> United Nations global ban treaty has entered into force
On Friday 22 January, history was made when the United Nations Treaty on the Prohibition of Nuclear Weapons (TPNW) "entered into force". This means that the nuclear ban has become a binding instrument under international law - but only for those countries that have signed and ratified it. None of the nuclear-armed countries have signed the treaty, so what does this mean now?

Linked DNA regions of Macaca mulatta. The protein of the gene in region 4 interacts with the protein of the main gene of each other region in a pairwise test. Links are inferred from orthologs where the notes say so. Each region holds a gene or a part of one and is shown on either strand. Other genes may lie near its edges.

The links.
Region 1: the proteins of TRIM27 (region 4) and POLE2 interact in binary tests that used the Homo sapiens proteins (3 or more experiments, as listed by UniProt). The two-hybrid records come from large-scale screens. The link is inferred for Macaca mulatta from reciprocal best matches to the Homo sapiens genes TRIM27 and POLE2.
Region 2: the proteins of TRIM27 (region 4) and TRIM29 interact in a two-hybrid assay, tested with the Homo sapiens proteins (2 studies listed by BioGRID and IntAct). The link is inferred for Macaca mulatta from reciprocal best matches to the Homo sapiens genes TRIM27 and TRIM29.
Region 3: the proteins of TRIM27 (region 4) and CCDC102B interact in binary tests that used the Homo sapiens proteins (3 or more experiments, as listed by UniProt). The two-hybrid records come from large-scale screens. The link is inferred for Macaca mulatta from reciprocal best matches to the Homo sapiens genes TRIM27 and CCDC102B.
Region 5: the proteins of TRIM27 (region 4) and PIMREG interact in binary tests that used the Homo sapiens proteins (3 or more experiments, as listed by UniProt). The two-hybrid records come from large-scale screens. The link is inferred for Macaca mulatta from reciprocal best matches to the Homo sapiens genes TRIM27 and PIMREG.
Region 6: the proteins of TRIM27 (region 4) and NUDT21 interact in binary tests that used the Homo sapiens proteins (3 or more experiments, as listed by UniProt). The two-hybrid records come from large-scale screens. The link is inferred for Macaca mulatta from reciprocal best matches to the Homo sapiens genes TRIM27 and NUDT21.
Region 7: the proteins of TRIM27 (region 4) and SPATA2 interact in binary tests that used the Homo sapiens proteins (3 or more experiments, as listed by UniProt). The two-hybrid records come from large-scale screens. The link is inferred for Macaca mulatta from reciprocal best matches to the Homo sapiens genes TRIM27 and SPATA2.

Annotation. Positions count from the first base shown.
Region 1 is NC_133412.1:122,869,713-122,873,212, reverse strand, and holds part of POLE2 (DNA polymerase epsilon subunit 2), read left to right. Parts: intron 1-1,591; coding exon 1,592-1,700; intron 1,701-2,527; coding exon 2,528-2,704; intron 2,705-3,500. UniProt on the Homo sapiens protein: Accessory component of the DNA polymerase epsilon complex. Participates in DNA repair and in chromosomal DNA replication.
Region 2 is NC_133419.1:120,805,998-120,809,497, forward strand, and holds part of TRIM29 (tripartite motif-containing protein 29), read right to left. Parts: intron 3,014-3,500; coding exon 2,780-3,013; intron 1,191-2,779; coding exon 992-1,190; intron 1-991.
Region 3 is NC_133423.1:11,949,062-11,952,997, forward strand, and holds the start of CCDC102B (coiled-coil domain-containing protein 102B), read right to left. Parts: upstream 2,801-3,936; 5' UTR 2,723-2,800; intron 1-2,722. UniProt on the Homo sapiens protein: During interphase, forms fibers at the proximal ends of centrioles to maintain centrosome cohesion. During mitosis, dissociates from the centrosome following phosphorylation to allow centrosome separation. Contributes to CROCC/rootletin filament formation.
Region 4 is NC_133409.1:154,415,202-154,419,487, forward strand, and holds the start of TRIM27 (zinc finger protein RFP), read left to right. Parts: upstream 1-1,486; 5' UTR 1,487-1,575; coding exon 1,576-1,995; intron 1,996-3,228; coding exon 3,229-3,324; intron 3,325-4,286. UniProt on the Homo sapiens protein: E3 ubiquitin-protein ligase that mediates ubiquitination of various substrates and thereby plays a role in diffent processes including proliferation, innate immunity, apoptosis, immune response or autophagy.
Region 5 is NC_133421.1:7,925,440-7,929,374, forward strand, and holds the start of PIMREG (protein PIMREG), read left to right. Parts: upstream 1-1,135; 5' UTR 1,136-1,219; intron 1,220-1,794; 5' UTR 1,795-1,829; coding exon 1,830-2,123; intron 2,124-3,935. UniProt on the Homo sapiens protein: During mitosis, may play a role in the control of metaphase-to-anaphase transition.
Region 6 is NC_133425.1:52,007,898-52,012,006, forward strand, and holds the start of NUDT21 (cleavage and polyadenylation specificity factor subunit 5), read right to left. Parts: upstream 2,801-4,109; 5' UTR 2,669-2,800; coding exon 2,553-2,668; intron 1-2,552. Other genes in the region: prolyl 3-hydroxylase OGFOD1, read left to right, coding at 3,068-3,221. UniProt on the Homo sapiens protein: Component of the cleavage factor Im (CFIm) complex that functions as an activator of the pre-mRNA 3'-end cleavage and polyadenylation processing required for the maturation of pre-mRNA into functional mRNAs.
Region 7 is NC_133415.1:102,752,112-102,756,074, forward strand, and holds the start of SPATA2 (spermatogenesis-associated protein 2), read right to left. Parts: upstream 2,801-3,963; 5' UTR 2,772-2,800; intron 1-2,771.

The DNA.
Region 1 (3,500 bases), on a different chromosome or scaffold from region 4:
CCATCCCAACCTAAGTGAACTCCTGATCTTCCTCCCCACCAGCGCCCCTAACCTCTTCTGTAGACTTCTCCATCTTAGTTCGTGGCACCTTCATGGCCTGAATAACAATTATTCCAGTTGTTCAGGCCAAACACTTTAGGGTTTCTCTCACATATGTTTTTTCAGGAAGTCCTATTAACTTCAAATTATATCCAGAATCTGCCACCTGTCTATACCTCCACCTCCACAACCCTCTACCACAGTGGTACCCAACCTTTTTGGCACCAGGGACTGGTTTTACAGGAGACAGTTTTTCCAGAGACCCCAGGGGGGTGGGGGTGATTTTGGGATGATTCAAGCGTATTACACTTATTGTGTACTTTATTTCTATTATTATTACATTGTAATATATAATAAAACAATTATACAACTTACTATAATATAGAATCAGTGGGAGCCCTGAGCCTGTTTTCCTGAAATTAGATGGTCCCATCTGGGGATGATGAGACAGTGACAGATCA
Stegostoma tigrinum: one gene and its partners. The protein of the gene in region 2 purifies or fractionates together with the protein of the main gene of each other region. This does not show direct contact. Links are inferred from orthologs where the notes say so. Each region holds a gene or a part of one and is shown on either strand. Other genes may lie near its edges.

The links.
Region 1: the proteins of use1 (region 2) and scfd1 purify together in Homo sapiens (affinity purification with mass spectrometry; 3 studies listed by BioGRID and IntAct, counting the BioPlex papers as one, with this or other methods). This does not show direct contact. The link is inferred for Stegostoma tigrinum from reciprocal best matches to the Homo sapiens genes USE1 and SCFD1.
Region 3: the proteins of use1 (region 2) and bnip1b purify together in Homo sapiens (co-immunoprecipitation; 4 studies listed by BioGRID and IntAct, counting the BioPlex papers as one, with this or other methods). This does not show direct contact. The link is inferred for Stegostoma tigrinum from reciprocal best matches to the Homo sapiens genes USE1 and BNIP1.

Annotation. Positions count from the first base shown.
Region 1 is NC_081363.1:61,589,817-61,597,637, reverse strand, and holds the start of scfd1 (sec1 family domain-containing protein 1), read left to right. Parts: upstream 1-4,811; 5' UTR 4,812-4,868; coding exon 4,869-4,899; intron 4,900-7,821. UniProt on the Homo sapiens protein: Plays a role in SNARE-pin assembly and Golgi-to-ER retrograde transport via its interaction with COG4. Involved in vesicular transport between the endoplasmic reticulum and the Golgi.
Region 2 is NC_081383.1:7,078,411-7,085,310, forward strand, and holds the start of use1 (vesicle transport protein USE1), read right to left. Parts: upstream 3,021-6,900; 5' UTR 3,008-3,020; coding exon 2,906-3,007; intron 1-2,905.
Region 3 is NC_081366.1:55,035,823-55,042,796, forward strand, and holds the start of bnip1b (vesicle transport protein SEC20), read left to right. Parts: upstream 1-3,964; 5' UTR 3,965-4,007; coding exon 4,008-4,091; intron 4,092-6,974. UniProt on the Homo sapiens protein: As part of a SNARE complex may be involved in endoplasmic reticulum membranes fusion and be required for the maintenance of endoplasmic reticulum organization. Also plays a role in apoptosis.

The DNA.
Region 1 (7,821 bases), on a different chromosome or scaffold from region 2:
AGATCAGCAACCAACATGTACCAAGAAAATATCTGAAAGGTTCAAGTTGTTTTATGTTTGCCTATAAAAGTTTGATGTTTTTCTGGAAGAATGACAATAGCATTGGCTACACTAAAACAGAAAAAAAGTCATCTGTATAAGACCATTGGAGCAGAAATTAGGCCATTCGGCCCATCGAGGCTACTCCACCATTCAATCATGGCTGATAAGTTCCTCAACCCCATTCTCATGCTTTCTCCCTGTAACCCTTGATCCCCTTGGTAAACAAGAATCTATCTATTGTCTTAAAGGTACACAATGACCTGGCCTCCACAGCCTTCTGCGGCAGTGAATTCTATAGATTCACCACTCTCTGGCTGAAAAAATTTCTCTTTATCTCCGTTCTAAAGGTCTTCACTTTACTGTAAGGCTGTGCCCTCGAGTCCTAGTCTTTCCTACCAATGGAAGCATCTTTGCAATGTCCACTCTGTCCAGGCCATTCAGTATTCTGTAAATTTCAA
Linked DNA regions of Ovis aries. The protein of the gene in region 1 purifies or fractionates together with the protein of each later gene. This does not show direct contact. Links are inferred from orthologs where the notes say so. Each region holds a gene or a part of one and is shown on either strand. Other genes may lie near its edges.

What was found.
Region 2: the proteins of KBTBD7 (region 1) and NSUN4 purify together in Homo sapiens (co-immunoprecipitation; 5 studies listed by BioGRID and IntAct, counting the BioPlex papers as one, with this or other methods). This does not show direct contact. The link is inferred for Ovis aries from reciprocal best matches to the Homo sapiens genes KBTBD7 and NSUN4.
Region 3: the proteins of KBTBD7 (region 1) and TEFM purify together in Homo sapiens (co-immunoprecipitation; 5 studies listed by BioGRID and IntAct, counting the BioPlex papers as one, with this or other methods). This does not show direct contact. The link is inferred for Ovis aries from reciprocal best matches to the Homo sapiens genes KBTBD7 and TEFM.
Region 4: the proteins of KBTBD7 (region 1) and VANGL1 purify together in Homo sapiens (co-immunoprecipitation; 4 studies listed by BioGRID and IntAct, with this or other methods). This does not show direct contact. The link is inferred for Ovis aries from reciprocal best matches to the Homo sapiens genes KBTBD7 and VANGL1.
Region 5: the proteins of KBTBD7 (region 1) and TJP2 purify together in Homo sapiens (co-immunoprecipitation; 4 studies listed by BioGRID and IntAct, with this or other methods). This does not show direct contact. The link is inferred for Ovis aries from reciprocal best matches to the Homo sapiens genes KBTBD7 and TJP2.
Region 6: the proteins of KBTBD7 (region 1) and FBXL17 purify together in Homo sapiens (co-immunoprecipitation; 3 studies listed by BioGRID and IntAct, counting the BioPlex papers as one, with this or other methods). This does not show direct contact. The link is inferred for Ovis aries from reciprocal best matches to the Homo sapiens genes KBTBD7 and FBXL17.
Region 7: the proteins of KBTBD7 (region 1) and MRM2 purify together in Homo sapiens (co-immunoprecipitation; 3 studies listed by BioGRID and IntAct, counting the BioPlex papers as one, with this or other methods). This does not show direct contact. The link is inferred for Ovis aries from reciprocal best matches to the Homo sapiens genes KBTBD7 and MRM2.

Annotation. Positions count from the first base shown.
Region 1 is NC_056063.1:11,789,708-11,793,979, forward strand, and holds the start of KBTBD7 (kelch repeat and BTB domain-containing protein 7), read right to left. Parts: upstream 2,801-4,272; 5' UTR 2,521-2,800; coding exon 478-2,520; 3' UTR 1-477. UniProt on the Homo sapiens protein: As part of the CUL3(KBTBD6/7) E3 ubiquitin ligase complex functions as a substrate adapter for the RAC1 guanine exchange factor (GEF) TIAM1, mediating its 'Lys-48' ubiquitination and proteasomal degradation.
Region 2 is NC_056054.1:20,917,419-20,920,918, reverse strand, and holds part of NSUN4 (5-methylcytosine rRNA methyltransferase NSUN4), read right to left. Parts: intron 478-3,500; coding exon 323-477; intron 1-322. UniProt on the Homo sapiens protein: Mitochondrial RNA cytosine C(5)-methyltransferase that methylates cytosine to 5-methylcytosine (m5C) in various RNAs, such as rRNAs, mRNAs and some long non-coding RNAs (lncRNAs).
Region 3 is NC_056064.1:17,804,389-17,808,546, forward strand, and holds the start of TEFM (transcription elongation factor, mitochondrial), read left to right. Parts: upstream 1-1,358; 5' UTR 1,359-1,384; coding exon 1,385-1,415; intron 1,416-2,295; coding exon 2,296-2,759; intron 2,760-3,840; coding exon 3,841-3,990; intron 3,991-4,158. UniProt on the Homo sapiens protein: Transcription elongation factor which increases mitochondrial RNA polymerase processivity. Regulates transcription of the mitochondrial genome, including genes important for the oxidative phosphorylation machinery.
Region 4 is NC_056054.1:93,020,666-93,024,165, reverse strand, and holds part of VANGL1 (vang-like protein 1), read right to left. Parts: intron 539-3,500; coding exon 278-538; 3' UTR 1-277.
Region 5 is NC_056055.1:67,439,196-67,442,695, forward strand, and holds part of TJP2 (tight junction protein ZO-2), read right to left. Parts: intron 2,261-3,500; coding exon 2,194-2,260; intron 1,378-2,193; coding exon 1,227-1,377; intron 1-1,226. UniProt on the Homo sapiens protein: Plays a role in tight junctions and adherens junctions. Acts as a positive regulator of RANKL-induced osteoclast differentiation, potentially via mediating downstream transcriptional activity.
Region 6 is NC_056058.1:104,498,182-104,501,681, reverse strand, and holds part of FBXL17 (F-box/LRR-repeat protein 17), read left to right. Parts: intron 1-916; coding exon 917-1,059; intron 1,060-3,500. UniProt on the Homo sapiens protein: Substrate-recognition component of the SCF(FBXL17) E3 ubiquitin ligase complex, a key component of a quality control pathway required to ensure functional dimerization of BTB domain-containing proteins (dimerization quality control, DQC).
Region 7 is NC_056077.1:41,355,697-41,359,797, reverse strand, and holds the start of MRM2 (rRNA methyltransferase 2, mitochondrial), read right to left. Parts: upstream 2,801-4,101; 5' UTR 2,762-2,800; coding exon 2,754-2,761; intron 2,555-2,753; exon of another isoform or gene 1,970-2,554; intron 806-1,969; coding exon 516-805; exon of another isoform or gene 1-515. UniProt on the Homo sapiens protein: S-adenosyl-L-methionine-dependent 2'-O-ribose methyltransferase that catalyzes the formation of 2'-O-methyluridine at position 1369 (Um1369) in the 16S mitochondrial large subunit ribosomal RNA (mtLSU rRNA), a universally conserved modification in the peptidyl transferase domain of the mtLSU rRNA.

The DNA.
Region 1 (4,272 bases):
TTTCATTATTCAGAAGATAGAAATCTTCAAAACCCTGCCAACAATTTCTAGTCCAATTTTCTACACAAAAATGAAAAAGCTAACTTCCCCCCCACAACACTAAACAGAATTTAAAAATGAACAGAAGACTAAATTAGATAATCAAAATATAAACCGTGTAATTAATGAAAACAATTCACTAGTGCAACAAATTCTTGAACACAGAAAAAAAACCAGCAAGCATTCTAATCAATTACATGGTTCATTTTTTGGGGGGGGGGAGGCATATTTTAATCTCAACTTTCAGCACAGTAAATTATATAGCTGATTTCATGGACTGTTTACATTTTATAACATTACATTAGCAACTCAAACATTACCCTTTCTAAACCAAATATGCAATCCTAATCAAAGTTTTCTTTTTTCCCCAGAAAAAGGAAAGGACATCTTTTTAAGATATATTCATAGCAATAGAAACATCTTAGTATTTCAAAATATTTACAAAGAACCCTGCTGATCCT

At the time of writing, 86 countries have signed the treaty, and 52 have ratified it. 135 nations came together at the conference in 2017 to draft the treaty, and 122 voted to accept the treaty text and open it up for signatures. Once the number of ratifications reached 50, it automatically triggered the process of "entering into force" which means that - for those countries - nuclear weapons are illegal. They have, of course, always been immoral. But now we really can call nuclear weapons what they are: prohibited weapons of mass destruction, just like chemical weapons, biological weapons and land mines. Just as with those other UN treaties, the world didn't change overnight - every country's legislative process is different, and there is a battle for hearts and minds that usually has to be won by civil society to persuade their government to act. But when a UN treaty enters into force, the moral and legal arguments become much stronger, and (hopefully!) the change becomes inevitable.